The Isle of Man is continuing the modernisation of its corporate regime with the introduction of Int...
The Isle of Man is continuing the modernisation of its corporate regime with the introduction of International Business Companies (IBC)-style structures.
In passing legislation to enable the Isle of Man to incorporate IBCs, it will bring the jurisdiction into competition with the British Virgin Islands (BVI) in particular.
The BVI has built its financial services centre off the back of IBCs because it is regarded as an easy and relatively cheap structure to establish. Other jurisdictions have tried to compete but the BVI is still regarded as the leading centre.
Since the original BVI International Business Companies Act came into force in 1984, more than 650,000 IBCs have been incorporated on the islands.
Andrew Corlett, managing director of Cains, said the proposed legislation, which is only in draft form at the moment, is designed to modernise the corporate regime in the Isle of Man.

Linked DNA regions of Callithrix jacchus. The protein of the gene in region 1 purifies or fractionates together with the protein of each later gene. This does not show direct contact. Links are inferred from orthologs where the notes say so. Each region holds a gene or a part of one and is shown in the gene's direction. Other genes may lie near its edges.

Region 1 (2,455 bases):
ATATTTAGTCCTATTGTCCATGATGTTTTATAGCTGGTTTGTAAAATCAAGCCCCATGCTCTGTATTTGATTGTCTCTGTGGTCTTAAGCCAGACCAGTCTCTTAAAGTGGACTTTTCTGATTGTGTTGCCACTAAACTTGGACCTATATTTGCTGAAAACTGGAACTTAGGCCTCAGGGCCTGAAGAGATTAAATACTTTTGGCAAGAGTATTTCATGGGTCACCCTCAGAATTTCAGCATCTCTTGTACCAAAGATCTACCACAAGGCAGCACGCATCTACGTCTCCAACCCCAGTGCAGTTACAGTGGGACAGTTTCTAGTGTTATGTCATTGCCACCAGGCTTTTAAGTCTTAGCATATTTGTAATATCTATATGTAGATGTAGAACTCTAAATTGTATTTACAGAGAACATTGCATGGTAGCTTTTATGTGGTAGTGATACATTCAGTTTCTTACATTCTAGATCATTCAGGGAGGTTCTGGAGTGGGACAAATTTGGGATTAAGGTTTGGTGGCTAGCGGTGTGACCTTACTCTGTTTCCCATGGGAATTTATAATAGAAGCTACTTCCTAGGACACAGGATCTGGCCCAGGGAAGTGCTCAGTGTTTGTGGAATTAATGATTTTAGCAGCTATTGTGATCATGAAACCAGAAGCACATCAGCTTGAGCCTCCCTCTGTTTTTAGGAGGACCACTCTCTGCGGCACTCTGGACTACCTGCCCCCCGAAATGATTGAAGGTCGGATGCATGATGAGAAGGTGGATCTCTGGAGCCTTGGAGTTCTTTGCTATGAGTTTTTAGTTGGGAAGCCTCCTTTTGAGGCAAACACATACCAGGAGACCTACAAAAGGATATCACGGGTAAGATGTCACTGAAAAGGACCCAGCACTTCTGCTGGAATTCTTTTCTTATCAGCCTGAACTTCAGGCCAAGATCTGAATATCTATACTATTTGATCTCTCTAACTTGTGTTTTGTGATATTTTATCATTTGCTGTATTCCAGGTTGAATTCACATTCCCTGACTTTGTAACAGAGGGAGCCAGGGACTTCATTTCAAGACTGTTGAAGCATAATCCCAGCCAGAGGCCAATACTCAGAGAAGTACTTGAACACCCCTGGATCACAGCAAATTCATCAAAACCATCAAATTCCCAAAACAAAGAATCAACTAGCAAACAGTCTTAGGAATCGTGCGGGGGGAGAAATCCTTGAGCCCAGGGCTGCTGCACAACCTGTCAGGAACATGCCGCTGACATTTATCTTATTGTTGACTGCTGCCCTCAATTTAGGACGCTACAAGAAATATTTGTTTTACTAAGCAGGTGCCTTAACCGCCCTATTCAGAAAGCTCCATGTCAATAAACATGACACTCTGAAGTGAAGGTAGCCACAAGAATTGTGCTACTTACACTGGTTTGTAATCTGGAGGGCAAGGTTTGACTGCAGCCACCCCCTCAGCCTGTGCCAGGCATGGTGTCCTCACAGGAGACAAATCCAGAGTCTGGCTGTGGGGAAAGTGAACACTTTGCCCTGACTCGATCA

"The Companies Act has served the island well for 75 years," he said. "But there is a feeling we need a more flexible structure to meet demand," said Corlett. Rather than describe the proposed new structure as an IBC, Corlett said it would be a modern corporate regime.
Steven Beevers, marketing executive of Isle of Man Finance, stressed it is early days in the legislative process but the aim is to introduce the IBC structure, along with the new zero tax regime, on 6 April 2006.
"The legislation has been drafted but it has not gone for public consultation yet," said Beevers. "While the intention is that it will be quicker for IBCs to be established than existing companies and they will be more flexible, advisers will still have to carry out the same level of know-your-customer requirements, and providers will have to be based in the Isle of Man."
He said there would be a consultation with the industry in the next few months in relation to the new corporate regime. Beevers added that there had been ongoing discussions with the corporate service providers since it was first proposed. A Bill would then probably be presented to the Isle of Man Parliament in October.
The aim is for the legislation to be passed and implemented by April 2006.
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